20
September
2011
|
08:00
America/Tegucigalpa

Honorary degree announced

(Edmonton) In recognition of the outstanding contributions Art McDonald has made on a global scale in the field of particle astrophysics, the University of Alberta will bestow on him an honorary degree during the opening celebrations of the Centennial Centre for Interdisciplinary Science Sept. 23.

McDonald’s work has propelled Canada onto the world stage of particle astrophysics through innovative collaboration at the Sudbury Neutrino Observatory, known as the SNOLAB Institute. His early research involved the use of the nucleus as a laboratory for the investigation of fundamental symmetries and interactions in particle physics. After 12 years at the Chalk River Nuclear Laboratories of Atomic Energy Canada, he accepted a professorship at Princeton University and continued his research program there as co-principal Investigator of the Princeton Cyclotron. In 1989 he accepted a position at Queen’s University as professor of physics and director of the Sudbury Neutrino Observatory, and he is currently the Gordon and Patricia Gray Chair in Particle Astrophysics and associate director of the SNOLAB Institute.

He has led a $100-million research program in co-operation with Canadian, British and American scientists. Their work with neutrinos, the second most-common particle in the universe after photons, ultimately proved that neutrinos have mass and change character as they travel through the sun. There is increasing evidence that neutrinos play a very central role in the evolution of the cosmos.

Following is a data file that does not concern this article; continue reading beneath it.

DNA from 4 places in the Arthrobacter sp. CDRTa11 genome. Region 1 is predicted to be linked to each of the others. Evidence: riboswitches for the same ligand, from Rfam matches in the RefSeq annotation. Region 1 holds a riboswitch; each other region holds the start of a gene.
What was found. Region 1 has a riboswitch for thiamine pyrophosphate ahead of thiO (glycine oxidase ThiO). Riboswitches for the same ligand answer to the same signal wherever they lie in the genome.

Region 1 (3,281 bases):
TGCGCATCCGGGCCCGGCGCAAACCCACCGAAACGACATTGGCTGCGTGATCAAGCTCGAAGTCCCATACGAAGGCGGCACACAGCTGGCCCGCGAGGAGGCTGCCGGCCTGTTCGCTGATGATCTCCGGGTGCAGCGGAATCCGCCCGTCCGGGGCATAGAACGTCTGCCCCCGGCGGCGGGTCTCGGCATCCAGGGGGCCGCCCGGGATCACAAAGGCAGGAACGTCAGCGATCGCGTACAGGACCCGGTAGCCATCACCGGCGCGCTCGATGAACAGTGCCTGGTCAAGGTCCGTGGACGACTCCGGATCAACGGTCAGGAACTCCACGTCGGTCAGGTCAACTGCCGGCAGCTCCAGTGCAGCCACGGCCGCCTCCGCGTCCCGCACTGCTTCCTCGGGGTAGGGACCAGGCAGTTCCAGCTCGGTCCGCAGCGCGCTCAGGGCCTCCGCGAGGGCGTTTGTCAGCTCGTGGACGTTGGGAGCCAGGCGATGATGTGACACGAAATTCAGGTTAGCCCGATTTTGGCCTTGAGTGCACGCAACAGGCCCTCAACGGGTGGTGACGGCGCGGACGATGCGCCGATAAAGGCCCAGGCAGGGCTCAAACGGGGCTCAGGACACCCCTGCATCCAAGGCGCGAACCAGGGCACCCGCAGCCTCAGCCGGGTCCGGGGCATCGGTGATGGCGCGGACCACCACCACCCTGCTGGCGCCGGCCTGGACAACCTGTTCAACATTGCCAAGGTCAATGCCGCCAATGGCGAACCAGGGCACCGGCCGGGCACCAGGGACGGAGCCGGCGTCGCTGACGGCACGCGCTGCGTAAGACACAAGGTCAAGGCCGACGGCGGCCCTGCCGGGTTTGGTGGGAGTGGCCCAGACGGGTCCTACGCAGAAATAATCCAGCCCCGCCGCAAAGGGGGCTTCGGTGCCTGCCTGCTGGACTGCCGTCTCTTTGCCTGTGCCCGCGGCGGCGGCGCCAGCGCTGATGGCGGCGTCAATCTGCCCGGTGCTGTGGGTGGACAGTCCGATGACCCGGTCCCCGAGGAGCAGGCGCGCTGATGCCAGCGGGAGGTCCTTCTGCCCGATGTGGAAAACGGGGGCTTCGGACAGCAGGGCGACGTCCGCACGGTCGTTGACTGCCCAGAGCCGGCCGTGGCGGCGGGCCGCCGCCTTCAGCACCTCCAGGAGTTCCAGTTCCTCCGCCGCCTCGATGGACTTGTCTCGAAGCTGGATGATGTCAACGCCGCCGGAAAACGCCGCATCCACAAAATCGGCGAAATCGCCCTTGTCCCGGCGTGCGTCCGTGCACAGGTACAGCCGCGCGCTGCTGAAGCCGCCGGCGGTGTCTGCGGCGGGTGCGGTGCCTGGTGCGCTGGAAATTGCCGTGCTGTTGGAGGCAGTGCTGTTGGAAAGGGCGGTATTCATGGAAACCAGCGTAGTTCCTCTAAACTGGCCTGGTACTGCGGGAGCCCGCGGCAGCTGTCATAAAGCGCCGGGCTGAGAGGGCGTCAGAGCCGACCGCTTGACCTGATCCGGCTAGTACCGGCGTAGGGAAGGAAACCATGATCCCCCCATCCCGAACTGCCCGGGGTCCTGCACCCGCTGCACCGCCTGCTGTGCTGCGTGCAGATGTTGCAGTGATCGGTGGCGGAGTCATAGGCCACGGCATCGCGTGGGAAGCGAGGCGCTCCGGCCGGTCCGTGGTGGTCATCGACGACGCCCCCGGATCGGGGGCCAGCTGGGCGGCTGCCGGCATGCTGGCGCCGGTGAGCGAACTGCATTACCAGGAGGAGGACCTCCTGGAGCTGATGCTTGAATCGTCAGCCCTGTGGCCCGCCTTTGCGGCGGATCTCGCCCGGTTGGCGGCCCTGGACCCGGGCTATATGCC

An officer of the Order of Canada and a fellow of the American Physical Society, the Royal Society of Canada and the Royal Society of the United Kingdom and Commonwealth, McDonald has served on numerous advisory committees to Canadian and American scientific agencies and laboratories and the Canadian Institute for Advanced Research. McDonald is a recipient of the Bonner Prize from the American Physical Society, the Canadian Association of Physicists Medal for Lifetime Achievement in Physics, the Bruno Pontecorvo Prize in Particle Physics and the Gerhard Herzberg Canada Gold Medal for Science and Engineering.

University Chancellor Linda Hughes is delighted to have the opportunity to bestow the honorary doctorate during the opening of the new Centennial Centre for Interdisciplinary Science, noting McDonald’s “unique and outstanding contributions to learning, discovery and citizenship.”

The opening celebrations and conferral ceremony will begin at 3 p.m. in the atrium of the Centennial Centre for Interdisciplinary Science on Friday, Sept.23.